One of the mysteries of the English language finally explained.
A segregated area in which the jury sits in a court of law.
- ‘Beyond the cold numbers generated by historic fact, McKanna puts people in the jury box, on the witness stand, and on the bench in western courtrooms.’
- ‘Using large video screens placed at either end of the jury box, the prosecutors repeatedly showed an animated simulation of a knife slicing into a human chest.’
- ‘How do 12 men and women - sitting in a jury box - process all the information they're bombarded with?’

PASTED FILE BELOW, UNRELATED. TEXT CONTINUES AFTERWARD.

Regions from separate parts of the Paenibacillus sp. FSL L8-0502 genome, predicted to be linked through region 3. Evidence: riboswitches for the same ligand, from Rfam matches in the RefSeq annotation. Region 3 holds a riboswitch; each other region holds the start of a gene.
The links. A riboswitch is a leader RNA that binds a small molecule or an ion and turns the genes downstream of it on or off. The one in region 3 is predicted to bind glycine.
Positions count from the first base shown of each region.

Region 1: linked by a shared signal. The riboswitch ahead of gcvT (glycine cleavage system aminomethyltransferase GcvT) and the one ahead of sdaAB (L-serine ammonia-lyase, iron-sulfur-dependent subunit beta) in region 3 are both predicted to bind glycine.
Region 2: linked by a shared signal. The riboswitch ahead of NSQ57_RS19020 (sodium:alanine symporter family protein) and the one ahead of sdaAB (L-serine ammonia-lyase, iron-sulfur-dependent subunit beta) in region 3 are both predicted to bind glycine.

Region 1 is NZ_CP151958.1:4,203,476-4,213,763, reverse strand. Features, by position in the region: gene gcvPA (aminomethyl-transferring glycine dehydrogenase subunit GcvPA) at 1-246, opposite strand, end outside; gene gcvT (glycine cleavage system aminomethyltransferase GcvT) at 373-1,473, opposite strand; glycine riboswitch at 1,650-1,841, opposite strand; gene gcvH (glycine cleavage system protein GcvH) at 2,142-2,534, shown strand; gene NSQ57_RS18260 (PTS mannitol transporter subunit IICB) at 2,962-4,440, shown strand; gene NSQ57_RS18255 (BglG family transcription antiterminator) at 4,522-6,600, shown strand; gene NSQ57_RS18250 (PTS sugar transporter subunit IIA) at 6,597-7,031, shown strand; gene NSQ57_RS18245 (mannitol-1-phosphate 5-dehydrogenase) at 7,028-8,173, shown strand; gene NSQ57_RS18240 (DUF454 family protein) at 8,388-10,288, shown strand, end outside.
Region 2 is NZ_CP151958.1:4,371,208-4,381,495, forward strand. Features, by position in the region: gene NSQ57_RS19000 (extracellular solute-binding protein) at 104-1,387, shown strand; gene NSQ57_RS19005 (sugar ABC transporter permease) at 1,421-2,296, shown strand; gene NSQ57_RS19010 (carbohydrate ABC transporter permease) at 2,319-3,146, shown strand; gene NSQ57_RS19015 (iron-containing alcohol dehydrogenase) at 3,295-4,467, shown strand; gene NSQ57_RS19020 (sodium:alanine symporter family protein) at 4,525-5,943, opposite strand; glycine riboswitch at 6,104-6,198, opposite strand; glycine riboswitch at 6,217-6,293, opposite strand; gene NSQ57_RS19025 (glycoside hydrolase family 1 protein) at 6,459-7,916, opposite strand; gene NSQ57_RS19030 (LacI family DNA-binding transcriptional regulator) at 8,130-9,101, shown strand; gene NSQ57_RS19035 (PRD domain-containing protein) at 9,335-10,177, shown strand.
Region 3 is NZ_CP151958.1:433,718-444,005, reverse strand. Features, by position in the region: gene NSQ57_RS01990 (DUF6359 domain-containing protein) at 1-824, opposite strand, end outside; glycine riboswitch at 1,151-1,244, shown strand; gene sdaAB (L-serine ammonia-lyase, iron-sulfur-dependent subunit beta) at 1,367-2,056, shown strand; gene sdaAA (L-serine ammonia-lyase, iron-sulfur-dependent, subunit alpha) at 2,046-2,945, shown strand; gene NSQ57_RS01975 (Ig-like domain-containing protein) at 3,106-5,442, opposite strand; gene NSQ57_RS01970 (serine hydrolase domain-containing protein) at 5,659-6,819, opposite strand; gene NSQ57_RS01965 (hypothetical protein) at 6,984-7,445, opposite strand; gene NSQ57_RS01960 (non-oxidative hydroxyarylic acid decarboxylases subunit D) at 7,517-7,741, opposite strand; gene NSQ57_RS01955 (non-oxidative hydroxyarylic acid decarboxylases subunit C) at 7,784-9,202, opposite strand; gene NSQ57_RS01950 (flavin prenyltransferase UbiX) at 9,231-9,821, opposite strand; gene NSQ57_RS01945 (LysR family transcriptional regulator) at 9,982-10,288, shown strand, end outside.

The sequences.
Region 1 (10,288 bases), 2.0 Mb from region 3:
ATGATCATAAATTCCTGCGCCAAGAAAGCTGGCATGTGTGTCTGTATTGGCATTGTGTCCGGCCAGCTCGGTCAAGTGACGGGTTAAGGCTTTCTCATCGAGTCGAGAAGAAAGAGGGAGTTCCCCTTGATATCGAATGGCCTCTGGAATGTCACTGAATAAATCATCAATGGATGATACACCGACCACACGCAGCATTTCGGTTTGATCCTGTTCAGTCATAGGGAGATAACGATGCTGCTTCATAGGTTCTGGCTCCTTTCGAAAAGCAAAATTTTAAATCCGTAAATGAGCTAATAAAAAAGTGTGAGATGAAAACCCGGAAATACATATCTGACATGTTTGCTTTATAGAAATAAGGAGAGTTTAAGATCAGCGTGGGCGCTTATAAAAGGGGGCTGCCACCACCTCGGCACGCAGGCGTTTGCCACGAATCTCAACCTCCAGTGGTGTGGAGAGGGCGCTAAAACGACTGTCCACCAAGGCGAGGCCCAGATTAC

- ‘The six men were sitting in the jury box in the magistrate's court.’
- ‘Yes, that's correct there, on the judge's right hand and on the judge's left is the jury box, and the witness box.’
- ‘It means what you twelve men and women sitting as a jury in the jury box would regard in a common-sense way as the cause.’
- ‘There had, however, been a disturbance in the gallery and some disturbance in the jury box itself.’
- ‘Beverly observed her first drug court session from the jury box where all incarcerated participants are held.’
- ‘I can see that it is a question on which the opinions of plain men and women in the jury box and judges who have now to perform their function may reasonably differ.’
- ‘One way to do it might be to create a divided courthouse - with doors in the wall of one building, leading directly to jury boxes in the other building.’
jury box/ˈjo͞orē ˌbäks/
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